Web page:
Kids -- Terrific to Terrible and Back Again

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As parents, ever wonder how your darling baby can turn from the "perfect child" into a "hell on wheels" overnight? According to parenting expert Dr. Nancy Buck, beginning at 18 months, children take their parents on a continual roller coaster ride between the "need to cooperate" (terrific) and "need to compete" (terrible). And the ride doesn't end until they turn 18!

As parents, ever wonder how your darling baby can turn from the "perfect child" into a "hell on wheels" overnight? According to parenting expert Dr. Nancy Buck, beginning at 18 months, children take their parents on a continual roller coaster ride between the stages of the "need to cooperate" (terrific) and "need to compete" (terrible). And the ride doesn't end until they turn 18!

"Our brains are set up to pay attention to what is wrong, not what is right," says Buck, whose Peaceful Parenting® (http://www.peacefulparenting.com) technique derives from the "Choice Theory" developed by the psychiatrist Dr. William Glasser. "When your child is in the 'compete' stage, they feel safe enough to practice on you. So, it is actually a compliment that your child is a complete 'angel' for the babysitter and a 'devil' when you return. It means they feel safe with you."

Practicing Peaceful Parenting (http://www.peacefulparenting.com) means you understand your children are internally motivated by the genetic instructions for safety, love, power, fun and freedom. In one-on-one sessions and in lectures around the world, Buck teaches parents how to decode their child's internal motivations so they can lovingly guide them from birth into young adulthood when they are mature enough to make it on their own.

Buck points to several things that parents can do to make their homes more peaceful during the "need to compete" or "terrible" stage:

  •     Acknowledge, accept and be happy about it. Remember these behaviors will serve them well in young adulthood when they will need to make their own decisions. For example, these learned behaviors will help teenagers distinguish between a safe and a dangerous situation, like not getting in a car with someone who has been drinking.
  •     Give your child more choices and more opportunities to be in charge. For example, a family was having problems when they took their four-year old shopping. She always wanted something the parents didn't want to buy. So the parents put the daughter in charge of gathering items from mom's list in her own cart. It worked like a charm. She completely forgot about the items she originally wanted.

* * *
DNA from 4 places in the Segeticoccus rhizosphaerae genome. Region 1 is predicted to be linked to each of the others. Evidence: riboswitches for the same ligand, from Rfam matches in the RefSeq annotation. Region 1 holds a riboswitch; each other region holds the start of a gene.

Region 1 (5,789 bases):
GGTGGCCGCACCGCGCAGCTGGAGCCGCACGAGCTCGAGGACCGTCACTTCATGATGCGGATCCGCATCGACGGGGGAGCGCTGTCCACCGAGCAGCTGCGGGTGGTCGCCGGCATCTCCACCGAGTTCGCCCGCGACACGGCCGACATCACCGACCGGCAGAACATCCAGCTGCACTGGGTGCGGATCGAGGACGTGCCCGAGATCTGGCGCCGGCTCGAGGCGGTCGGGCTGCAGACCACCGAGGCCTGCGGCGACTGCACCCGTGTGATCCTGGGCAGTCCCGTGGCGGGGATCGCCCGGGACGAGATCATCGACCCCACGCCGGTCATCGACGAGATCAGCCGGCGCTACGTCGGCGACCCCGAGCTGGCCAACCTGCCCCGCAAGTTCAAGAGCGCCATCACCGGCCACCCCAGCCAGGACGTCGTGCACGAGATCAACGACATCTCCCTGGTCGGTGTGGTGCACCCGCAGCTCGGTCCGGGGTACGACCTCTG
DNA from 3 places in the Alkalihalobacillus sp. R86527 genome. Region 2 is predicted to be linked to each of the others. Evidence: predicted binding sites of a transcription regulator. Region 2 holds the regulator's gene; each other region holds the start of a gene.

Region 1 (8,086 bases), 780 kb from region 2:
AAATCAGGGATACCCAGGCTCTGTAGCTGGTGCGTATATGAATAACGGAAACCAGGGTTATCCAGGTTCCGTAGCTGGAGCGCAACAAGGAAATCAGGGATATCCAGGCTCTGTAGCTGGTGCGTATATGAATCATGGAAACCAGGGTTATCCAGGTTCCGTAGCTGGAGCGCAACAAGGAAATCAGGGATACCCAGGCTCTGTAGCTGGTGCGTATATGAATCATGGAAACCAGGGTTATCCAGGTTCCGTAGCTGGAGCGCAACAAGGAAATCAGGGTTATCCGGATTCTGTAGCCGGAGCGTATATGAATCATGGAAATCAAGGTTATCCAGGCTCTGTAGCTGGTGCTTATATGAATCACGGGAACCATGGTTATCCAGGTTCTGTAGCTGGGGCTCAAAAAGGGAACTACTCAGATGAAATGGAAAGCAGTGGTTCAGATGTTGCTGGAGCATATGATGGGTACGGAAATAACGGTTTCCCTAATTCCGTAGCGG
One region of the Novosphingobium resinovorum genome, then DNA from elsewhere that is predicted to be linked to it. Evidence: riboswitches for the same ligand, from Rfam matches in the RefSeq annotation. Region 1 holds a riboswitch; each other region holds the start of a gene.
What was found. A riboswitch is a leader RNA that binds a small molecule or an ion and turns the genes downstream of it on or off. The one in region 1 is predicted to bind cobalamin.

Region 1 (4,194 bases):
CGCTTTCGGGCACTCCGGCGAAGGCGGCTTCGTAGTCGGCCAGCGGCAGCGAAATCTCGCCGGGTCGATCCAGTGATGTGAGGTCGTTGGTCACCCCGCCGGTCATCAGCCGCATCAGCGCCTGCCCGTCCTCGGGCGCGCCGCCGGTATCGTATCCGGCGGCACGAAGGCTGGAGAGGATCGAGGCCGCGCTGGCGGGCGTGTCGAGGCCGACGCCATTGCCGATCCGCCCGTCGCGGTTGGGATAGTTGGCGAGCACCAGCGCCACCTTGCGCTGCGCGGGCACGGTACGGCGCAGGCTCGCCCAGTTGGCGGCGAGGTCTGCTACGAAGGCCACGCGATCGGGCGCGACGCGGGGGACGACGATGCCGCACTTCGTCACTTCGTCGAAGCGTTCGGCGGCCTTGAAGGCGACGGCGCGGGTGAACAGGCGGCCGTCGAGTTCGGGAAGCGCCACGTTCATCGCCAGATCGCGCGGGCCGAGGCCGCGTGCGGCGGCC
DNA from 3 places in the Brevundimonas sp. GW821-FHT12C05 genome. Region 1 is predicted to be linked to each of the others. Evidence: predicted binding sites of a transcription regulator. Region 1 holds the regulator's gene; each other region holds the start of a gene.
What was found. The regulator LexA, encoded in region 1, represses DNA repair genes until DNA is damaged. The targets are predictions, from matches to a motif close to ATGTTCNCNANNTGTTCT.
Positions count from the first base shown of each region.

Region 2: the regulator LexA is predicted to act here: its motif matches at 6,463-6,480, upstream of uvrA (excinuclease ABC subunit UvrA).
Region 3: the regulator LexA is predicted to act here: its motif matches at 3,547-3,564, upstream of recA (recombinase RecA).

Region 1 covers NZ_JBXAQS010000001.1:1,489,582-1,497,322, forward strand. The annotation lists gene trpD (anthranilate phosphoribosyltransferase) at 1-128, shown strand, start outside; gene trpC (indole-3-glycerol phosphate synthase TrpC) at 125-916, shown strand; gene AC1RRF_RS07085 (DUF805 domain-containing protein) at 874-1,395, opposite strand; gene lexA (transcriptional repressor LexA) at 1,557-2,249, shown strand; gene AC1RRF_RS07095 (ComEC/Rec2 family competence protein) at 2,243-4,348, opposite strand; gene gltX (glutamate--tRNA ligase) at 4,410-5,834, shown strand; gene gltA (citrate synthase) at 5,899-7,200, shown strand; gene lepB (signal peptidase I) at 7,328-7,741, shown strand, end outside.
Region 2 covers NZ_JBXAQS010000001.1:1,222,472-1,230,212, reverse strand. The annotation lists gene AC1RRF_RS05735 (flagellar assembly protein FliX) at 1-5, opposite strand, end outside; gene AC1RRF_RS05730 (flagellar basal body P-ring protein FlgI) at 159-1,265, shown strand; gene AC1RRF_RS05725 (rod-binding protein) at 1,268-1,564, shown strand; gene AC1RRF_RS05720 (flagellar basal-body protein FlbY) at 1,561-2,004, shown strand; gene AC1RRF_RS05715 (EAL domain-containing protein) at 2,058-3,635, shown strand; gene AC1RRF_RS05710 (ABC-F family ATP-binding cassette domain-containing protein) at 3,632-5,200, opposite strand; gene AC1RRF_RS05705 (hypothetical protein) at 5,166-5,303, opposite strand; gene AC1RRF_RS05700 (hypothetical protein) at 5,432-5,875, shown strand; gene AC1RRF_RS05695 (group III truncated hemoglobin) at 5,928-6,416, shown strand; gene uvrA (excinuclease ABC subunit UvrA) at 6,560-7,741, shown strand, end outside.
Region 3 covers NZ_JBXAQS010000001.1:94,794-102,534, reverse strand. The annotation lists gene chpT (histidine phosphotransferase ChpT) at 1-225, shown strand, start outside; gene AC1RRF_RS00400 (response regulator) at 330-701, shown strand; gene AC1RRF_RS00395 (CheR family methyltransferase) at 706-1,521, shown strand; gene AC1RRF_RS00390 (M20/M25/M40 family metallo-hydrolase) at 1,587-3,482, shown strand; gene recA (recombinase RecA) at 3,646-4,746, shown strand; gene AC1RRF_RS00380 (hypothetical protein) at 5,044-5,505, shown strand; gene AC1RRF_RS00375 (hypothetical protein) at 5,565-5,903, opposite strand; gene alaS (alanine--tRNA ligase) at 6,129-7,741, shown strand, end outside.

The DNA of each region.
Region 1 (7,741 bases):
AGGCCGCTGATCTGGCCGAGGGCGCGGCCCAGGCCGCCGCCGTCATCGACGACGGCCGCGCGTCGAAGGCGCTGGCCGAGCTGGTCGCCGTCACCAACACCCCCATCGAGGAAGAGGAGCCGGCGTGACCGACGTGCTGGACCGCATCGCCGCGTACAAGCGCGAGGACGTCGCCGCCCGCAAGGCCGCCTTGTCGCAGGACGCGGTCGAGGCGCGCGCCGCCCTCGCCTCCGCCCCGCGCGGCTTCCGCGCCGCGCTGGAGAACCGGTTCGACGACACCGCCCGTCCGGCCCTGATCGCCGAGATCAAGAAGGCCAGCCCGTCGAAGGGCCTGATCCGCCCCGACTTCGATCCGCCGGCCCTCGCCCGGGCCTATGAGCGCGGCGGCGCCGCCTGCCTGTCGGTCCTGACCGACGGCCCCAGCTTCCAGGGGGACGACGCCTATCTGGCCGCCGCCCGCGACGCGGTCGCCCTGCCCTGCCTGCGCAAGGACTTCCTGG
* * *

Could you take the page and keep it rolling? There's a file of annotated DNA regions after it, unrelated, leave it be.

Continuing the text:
•     Pay attention to the cooperative times and celebrate them with your child. Acknowledge with a smile that your child is with you today; plan a special picnic on the living room floor when it is raining outside; or simply tell others how wonderful your child is acting when your child is in range to hear your compliment.

Parents need to know that children go back and forth between the competitive and cooperative stages every six months between ages 2-7. From ages 7-18, the flip flop between both stages extends to approximately eight months. So embrace the happy moments as well as the mood swings, for they are as natural as the day you gave birth to that beautiful boy or girl -- despite the pain of labor mothers so quickly forget when they decide to have another.

Nancy Buck is the author of Peaceful Parenting and her second book, Why Do Kids Act That Way, will be released in the Fall of 2008. She completed her Ph.D. in developmental psychology with a specialization in parenting at The Union Institute in Cincinnati, Ohio and has a master of arts in counselor education from the University of Rhode Island in Kingston, R.I. She has been a featured speaker at the American Montessori Society, National Foster Parent Association, New Jersey PTA Annual Conference Connecticut Counseling Association, Australia William Glasser Annual Conference, Annual Family Matters Conference, and the Colorado Association for the Education of Young Children. To book Dr. Buck for your next conference or a one-on-one telephone/in-person parent consultation, visit http://www.peacefulparenting.com or call 401-662-5788.

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JENNIFER HEINLY
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